Tuesday, 17 January 2017

HISTORY MADE: THIRD KNOWN ‘PHOTOGRAPH’ OF COMPOSER FRÉDÉRIC CHOPIN DISCOVERED IN “PRIVATE HOME” feat. Did You Know?

Newly discovered photograph of Frédéric Chopin
The Institut Polonais in Paris has announced the exciting arrival of a c.1847 daguerreotype featuring the likeness of famed 19th century Polish Romantic composer Frédéric Chopin, which was recently discovered by Swiss physicist and “Chopin connoisseur” Alain Kohler in what the Institute’s website claims was a “private home.”

The photograph – only one of three known live portraits of the composer in existence – displays a pensive – perhaps even somber–looking Chopin, and is believed to have been captured at the studio of French photographer Louis-Auguste Bisson, the very same cameraman who shot the iconic seated (and weathered-looking) portrait of the composer [fig. II] in 1849, just months shy of Chopin’s death in October of that year to what physicians at the time believed was consumption (tuberculosis) - a diagnosis and cause of death that has since been ruled inconclusive. The newly discovered portrait was authenticated as a true likeness of the composer following what the Institute describes as a “thorough investigation,” one which was co-headed by musician Gilles Bencimon of Radio France International.

According to the Institute’s newsfeed, the historic discovery of a previously unknown artifact by Kohler was not an isolated incident. The scientist is lauded with discovering, in 2015, a grand piano in Germany, which, coincidentally, is also linked to Chopin - and on which the composer himself had performed (the Pleyel Grand Piano no 11265), and the very instrument on which Chopin used to teach his aristocratic students from the confines of his living room in apt #9, 80 rue Taitbout, at Paris’ Square d'Orléans during the winter-spring stretch in 1844/45. It is believed Chopin may have worked on preliminary sketches for his Sonata for cello and piano, his 65th opus, on the instrument.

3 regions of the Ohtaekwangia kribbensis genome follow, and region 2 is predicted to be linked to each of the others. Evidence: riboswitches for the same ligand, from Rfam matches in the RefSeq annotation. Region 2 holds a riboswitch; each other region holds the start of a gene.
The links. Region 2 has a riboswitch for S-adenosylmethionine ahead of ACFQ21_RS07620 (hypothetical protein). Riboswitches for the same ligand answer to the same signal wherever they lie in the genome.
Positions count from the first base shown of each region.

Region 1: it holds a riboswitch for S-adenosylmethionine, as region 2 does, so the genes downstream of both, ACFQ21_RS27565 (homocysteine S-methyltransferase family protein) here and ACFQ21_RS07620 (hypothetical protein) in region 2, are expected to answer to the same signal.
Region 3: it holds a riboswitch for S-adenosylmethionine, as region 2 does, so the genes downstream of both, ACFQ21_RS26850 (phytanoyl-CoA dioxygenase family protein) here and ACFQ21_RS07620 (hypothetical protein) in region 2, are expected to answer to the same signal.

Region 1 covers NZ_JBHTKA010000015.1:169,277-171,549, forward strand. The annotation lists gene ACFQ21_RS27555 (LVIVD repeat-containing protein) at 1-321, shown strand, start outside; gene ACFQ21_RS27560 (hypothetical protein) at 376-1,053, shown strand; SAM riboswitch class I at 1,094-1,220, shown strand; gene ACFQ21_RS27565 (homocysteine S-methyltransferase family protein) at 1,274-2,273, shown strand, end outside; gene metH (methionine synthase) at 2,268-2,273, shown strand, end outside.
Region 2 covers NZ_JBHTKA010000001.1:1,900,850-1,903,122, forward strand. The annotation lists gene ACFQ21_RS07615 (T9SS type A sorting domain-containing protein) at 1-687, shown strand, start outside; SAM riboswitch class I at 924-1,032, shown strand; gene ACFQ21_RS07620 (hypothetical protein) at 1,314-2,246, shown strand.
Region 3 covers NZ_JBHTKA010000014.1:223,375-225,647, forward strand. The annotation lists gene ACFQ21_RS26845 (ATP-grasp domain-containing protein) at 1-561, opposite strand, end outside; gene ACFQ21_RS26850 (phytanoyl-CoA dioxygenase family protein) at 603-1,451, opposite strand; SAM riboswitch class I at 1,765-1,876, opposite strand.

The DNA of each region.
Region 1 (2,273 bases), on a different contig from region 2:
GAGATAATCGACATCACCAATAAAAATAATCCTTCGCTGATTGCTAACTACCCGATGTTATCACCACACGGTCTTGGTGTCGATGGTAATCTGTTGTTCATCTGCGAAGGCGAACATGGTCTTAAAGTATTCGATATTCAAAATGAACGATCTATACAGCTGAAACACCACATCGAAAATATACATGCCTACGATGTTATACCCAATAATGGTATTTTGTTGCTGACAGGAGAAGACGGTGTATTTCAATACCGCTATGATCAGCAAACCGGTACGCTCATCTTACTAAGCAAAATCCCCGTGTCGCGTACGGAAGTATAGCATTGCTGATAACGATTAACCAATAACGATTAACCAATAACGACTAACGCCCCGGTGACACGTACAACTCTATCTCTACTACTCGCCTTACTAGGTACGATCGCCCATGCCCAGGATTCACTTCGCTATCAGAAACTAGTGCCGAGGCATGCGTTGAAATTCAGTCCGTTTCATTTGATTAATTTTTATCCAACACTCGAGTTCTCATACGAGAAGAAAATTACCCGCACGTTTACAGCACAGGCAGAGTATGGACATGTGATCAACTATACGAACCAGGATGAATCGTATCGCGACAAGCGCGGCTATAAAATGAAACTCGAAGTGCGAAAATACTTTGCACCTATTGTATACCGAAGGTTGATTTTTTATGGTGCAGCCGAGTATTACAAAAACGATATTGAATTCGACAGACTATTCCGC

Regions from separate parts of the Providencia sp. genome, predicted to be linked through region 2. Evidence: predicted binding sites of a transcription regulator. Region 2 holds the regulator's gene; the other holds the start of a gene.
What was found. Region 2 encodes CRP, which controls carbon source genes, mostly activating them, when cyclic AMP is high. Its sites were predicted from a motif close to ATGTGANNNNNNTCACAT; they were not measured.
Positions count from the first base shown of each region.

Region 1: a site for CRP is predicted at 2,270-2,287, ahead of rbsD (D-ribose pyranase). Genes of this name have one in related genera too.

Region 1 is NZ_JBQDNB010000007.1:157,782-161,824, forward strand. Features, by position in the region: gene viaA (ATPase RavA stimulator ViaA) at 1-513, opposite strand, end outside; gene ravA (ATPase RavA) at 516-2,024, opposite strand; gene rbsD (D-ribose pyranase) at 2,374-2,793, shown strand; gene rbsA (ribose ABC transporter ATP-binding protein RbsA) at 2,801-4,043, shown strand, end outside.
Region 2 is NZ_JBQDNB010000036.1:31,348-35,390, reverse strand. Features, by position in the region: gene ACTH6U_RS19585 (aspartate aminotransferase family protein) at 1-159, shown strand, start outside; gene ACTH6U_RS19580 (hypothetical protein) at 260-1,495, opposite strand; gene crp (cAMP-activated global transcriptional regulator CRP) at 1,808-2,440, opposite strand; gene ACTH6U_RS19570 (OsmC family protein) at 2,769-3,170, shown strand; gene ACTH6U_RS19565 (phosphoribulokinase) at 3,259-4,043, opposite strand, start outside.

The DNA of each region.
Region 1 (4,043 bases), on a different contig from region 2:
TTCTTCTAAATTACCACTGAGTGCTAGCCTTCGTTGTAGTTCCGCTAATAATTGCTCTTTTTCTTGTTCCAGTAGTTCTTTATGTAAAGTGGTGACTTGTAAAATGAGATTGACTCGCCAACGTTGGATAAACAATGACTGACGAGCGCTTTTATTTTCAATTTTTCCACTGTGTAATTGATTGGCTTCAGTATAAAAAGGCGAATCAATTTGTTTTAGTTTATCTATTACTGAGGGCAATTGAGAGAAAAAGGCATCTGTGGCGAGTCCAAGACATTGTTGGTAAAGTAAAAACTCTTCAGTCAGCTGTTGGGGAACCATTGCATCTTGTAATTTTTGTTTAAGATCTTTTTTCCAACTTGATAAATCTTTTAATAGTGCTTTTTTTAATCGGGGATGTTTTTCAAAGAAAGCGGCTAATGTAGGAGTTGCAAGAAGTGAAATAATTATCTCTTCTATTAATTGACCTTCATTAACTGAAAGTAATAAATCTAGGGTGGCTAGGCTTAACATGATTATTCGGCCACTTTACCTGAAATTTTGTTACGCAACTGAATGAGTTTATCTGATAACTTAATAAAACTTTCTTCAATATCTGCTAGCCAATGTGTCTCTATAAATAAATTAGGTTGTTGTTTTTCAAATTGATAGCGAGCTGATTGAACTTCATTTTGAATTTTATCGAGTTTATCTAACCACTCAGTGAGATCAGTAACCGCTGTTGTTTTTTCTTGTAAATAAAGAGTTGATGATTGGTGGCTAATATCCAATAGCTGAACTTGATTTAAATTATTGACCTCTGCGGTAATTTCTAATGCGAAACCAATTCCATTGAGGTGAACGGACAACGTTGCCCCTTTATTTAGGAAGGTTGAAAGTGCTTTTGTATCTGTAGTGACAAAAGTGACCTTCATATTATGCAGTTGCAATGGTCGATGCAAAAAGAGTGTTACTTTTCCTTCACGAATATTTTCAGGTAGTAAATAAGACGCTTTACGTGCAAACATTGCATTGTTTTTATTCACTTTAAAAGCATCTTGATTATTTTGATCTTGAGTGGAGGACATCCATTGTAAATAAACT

View the now three-strong photographs of Chopin below: 


Further reading (external links):

Chopin's Sonata for Cello in Piano in G Minor, Op. 65,  movement III (Largo); Jacqueline du Pré /Daniel Barenboim:


Did You Know?
A (different) third photograph (alleged), said to showcase the likeness of Chopin in post-mortem repose, “surfaced” in March 2011 courtesy of Polish photographer and collector Wladyslaw Zuchowski, who claimed to have purchased the daguerreotype from the hands of a private collector in Scotland in December of that year.
 

According to Zuchowski, the funereal photo, which the photographer believes was shot just moments after the composer’s untimely demise at age 39 in Paris, bears an imprint of the year 1849 – the year of Chopin’s death – and the name of the aforementioned photographer Louis-Auguste Bisson.
 

Zuchowski’s claim of possessing what would have been the third known live capture of the composer in existence was largely debunked by photography/Chopin experts and curators later that year.
 

View the purported photo, and read more about the ill-fated ‘discovery’ here (external link).

-Rose.

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